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Data for good, data for bad: technology and innovation in 2019 | Brand and digital innovation | Brand Breakfast | 14 Feb 2019

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Olivier Usher,  research manager for technology and innovation in the Challenge Prize Centre, Nesta

Visit the CharityComms website to view slides from past events, see what events we have coming up and to check out what else we do: www.charitycomms.org.uk

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Data for good, data for bad: technology and innovation in 2019 | Brand and digital innovation | Brand Breakfast | 14 Feb 2019

  1. 1. Data for good data for bad Technology and innovation in 2019 Olivier Usher Research Manager @ojusher
  2. 2. Credit: OpenStreetMap
  3. 3. Credit: OpenStreetMap Bihar is a backwater in India. Far from Delhi, far from Mumbai, far from Calcutta. It’s a large and poorly-developed region that fills the broad plains along the river Ganges, just south of Nepal.
  4. 4. Credit: OpenStreetMap But while it might be a backwater, where the stunning growth of India’s economy isn’t obvious to see, it’s far from a small place. It’s two thirds the size of England, with twice the population.
  5. 5. l Muzzarfarpur l PATNA l Darbhanga And stunningly, though there are some cities, the vast majority, almost 90%, live in rural areas.
  6. 6. l Muzzarfarpur l PATNA l Darbhanga A few hours northeast of Patna, the state capital, a backwater of a backwater: the town of Dharbanga. There are lots of fish.
  7. 7. 5:00
  8. 8. Credit: Nesta Dharbanga has a major wholesale fish market. It looks quite basic. Hygiene – isn’t great. Refrigeration comes from sacks of crushed ice. Heaps of fish lie on tarpaulins. Wads of cash change hands. In fact, aside from the polystyrene insulating boxes everywhere, you might think that not much has changed here in centuries. But you would be wrong.
  9. 9. Credit: Nesta Fish farming is a pretty recent innovation – it’s only been a major source of food worldwide for about 50 years. And while some of the fish in that market comes from nearby farms like this one, the industry is far more connected and high-tech than its appearance suggests.
  10. 10. Credit: Nesta For actually most of it comes from over 1000 kilometres south, in the warm, coastal wetland plains east of Hyderabad. Clamber to the roof of a building here in this low, flat expanse, and the ponds extend as far as the eye can see. Modern, intensive, scientifically managed food production.
  11. 11. And it’s a pattern that we’ve seen again and again in food production and indeed many other sectors. Social need – people willing to innovate; combined with improved logistics and technology – often digital tech – leading to some of the impressive development gains the world has seen in recent decades.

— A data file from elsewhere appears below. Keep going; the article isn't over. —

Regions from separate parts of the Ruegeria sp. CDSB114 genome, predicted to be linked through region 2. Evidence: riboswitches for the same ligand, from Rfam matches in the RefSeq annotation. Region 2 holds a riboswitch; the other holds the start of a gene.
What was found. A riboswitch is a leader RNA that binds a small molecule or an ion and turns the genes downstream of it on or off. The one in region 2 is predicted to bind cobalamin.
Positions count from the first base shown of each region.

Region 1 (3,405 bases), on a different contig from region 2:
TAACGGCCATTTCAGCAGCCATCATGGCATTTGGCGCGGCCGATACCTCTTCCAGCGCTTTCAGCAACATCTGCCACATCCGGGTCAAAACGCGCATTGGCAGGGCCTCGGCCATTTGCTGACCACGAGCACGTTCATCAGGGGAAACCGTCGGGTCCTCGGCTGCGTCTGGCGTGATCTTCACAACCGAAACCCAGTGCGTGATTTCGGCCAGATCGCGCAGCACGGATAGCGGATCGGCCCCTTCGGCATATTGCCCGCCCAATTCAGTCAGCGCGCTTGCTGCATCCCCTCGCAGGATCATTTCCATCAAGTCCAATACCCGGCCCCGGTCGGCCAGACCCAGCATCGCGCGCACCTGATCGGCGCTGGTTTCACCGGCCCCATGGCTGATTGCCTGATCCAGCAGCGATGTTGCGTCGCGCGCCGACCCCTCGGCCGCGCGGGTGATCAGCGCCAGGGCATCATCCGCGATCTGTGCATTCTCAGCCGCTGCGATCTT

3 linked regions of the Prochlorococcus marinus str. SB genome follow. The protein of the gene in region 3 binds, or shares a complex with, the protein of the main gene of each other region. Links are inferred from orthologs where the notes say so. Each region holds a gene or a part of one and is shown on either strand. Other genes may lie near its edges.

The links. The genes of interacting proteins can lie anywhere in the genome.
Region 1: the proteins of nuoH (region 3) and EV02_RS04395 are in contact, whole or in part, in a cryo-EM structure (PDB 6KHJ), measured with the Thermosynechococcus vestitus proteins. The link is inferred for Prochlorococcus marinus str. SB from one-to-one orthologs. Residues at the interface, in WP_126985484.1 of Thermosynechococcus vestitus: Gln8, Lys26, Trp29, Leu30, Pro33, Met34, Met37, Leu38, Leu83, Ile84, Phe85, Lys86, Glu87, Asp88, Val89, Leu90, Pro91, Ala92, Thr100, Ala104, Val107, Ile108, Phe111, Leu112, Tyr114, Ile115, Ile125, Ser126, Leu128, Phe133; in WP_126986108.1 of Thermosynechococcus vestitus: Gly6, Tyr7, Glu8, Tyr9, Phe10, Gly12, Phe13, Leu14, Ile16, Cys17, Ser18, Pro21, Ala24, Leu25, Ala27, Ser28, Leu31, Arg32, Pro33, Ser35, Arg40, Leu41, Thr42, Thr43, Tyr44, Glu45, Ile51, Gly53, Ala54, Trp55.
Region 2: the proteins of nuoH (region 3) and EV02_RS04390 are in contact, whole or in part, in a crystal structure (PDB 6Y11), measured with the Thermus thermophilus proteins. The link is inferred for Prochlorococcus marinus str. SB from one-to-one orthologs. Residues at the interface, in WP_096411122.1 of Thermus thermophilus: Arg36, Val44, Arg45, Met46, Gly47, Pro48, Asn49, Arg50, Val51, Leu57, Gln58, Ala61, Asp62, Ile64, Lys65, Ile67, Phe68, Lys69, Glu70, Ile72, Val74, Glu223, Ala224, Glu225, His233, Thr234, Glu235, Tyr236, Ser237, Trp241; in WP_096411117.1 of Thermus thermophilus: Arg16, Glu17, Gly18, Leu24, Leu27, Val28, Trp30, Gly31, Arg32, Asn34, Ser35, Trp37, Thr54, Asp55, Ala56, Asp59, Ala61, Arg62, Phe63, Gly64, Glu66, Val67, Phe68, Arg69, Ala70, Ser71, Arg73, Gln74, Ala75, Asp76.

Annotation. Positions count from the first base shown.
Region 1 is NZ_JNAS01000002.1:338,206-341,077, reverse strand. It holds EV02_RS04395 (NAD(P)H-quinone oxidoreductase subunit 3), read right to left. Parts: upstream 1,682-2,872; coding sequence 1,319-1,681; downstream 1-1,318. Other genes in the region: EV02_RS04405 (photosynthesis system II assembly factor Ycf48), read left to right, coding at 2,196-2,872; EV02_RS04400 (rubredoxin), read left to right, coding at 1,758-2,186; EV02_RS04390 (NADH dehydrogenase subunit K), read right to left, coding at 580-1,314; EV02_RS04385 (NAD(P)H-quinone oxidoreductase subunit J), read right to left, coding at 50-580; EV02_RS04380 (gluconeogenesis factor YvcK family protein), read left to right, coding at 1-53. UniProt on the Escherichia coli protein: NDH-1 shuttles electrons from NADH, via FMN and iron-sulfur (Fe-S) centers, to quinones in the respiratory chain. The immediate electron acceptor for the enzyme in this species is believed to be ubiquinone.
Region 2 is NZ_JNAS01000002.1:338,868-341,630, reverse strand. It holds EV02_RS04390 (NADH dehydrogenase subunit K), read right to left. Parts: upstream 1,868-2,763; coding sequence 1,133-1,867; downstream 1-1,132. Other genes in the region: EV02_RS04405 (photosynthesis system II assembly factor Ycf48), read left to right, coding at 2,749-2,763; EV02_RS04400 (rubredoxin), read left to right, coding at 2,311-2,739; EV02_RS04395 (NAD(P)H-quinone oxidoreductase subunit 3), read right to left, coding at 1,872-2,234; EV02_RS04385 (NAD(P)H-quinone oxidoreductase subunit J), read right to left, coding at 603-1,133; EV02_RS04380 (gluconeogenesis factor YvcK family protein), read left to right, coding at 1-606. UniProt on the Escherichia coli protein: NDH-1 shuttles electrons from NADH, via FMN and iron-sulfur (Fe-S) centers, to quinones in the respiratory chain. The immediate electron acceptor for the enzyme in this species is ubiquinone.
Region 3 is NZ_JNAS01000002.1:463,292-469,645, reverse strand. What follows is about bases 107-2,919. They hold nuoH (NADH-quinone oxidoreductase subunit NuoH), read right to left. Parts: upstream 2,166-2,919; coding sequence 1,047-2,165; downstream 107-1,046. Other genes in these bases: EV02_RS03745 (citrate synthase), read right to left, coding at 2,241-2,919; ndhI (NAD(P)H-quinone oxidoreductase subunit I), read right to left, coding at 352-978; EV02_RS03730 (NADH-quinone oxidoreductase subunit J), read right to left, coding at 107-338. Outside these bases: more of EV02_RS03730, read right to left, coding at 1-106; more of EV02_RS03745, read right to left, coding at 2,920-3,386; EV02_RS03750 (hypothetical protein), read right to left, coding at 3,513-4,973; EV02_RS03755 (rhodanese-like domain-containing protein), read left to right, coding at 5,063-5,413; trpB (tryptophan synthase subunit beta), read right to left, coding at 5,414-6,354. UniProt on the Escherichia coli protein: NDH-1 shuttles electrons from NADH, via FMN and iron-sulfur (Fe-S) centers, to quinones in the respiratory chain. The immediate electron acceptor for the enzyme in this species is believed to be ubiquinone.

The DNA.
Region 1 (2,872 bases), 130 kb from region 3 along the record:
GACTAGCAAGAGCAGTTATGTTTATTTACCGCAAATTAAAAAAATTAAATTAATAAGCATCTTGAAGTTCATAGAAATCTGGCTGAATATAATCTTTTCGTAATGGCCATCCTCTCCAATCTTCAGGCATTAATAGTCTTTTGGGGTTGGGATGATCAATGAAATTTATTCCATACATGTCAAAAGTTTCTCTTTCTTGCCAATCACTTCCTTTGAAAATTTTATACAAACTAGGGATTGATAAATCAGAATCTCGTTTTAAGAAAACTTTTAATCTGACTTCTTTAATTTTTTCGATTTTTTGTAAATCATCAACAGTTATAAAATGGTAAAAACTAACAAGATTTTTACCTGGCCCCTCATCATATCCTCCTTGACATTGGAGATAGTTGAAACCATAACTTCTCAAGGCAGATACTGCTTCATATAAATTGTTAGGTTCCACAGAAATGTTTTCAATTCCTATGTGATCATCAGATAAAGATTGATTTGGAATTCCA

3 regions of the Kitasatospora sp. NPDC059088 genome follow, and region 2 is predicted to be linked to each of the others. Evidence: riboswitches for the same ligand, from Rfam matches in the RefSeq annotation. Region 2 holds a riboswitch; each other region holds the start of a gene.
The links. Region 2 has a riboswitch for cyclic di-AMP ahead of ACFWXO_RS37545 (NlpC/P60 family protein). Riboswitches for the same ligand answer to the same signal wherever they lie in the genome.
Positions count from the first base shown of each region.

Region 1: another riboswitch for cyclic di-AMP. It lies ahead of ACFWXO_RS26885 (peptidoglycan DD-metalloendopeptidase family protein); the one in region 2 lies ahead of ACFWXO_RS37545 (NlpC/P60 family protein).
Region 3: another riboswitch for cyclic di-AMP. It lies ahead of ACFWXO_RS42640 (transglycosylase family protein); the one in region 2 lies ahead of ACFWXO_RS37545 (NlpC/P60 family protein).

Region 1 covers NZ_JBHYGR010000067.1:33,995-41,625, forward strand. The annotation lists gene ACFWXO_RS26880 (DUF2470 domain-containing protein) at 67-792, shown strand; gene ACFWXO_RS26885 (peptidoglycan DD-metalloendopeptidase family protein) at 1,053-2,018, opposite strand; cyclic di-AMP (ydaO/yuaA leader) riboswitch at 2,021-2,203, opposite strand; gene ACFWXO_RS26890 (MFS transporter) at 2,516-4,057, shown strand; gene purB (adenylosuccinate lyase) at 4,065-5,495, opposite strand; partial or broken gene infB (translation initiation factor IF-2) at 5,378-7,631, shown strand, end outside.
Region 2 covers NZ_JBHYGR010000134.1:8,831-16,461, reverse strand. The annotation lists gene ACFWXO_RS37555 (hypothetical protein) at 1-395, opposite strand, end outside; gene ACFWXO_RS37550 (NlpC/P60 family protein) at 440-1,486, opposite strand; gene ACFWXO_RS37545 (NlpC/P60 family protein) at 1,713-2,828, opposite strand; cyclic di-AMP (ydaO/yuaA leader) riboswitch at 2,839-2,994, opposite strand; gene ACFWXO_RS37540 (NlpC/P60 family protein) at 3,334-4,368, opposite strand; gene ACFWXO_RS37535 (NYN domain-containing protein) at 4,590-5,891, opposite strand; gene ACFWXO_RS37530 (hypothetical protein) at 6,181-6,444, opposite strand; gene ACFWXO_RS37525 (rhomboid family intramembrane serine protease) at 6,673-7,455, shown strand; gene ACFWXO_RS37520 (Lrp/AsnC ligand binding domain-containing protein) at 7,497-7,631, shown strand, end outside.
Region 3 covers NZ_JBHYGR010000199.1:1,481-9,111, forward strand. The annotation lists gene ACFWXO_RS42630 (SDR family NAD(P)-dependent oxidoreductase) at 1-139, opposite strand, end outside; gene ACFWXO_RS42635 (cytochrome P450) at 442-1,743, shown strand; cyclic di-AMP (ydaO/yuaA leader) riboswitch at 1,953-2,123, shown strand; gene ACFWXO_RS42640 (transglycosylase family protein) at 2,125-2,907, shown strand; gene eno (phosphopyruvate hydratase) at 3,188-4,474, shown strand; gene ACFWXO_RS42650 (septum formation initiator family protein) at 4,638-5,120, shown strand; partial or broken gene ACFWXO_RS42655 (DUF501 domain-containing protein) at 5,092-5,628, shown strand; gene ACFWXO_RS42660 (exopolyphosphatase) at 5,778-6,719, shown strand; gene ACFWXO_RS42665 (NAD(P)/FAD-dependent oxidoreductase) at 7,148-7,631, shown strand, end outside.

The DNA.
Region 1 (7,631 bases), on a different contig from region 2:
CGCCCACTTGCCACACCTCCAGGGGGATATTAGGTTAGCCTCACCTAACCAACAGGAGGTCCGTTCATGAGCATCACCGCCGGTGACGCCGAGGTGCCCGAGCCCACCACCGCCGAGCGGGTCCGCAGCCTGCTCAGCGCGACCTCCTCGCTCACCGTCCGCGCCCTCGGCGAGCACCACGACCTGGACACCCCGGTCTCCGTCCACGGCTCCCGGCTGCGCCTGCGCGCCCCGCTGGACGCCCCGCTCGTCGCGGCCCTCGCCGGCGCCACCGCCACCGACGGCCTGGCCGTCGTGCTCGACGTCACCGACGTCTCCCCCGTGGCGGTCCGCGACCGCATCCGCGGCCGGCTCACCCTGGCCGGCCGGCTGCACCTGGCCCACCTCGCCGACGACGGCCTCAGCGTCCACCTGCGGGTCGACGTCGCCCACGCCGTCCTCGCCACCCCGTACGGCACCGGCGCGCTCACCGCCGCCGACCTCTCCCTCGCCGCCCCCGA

12. 12. Credit: OpenStreetMap And so while the most important link to the fish market in Dharbanga comes by truck from the south; ideas, technologies and trade from all over the world come into play.
  13. 13. Data and mobile connectivity drive social and economic change
  14. 14. Social and economic change drive data and mobile connectivity
  15. 15. Credit: Pexels/Gov.uk In the UK public sector, where datasets are now openly shared – and free to use for innovators to use as they wish.
  16. 16. Credit: ESA, Human Genome Project In science, where multinational projects from the vastness of space to the individual genes inside our cells are based on public, shared datasets.
  17. 17. Credit: Nesta In Nepal, where data-driven tools now help farmers increase their yield – thanks to smart, AI-driven recommendations.
  18. 18. Credit: Nesta And data is making inroads for good in less obvious places. Our Longitude Prize focuses on tests that reduce the need for antibiotics.
  19. 19. Credit: Nesta We’re working on how legal services can be automated, bringing greater access to justice.
  20. 20. Credit: Nesta And even in banking – where customers now have more control over their personal financial data, thanks to Open Banking.
  21. 21. And yet Credit: ILYA for Nesta
  22. 22. Credit: smoothgroover22/Flickr Self driving vehicles could be a democratising force, but the early signs from manufacturers are worrying. Secrecy, in particular, over the data they gather and over the incidents they face, and how their programming makes them behave, should set warning lights flashing for us all.
  23. 23. Credit: Nesta There’s growing public disquiet about algorithms and machine learning – sometimes as trivial as wanting to know when we’re talking to a chatbot, but often far more serious: recruiting decisions or mortgage approvals done by software, with little right of redress.
  24. 24. Sometimes it’s not just our data that’s manipulated but even our emotions and judgement.
  25. 25. And when our judgement is manipulated, so is our democracy. The scandal of Cambridge Analytica in the US – as well as worrying data-driven electoral practice across the world, including the UK, are maybe the starkest warning yet of the power that tech can have when used without ethics.
  26. 26. Technology is not neutral.
  27. 27. The decisions we make The services we build The designs we create Reflect our values and purpose
  28. 28. nesta.org.uk @nesta_uk Olivier Usher Research Manager olivier.usher@nesta.org.uk | @ojusher
  29. 29. #brandfast Brand Breakfast 14 February 2019 Brand and digital innovation Sponsored by
  30. 30. Visit the CharityComms website to view slides from past events, see what events we have coming up and to check out what else we do: www.charitycomms.org.uk

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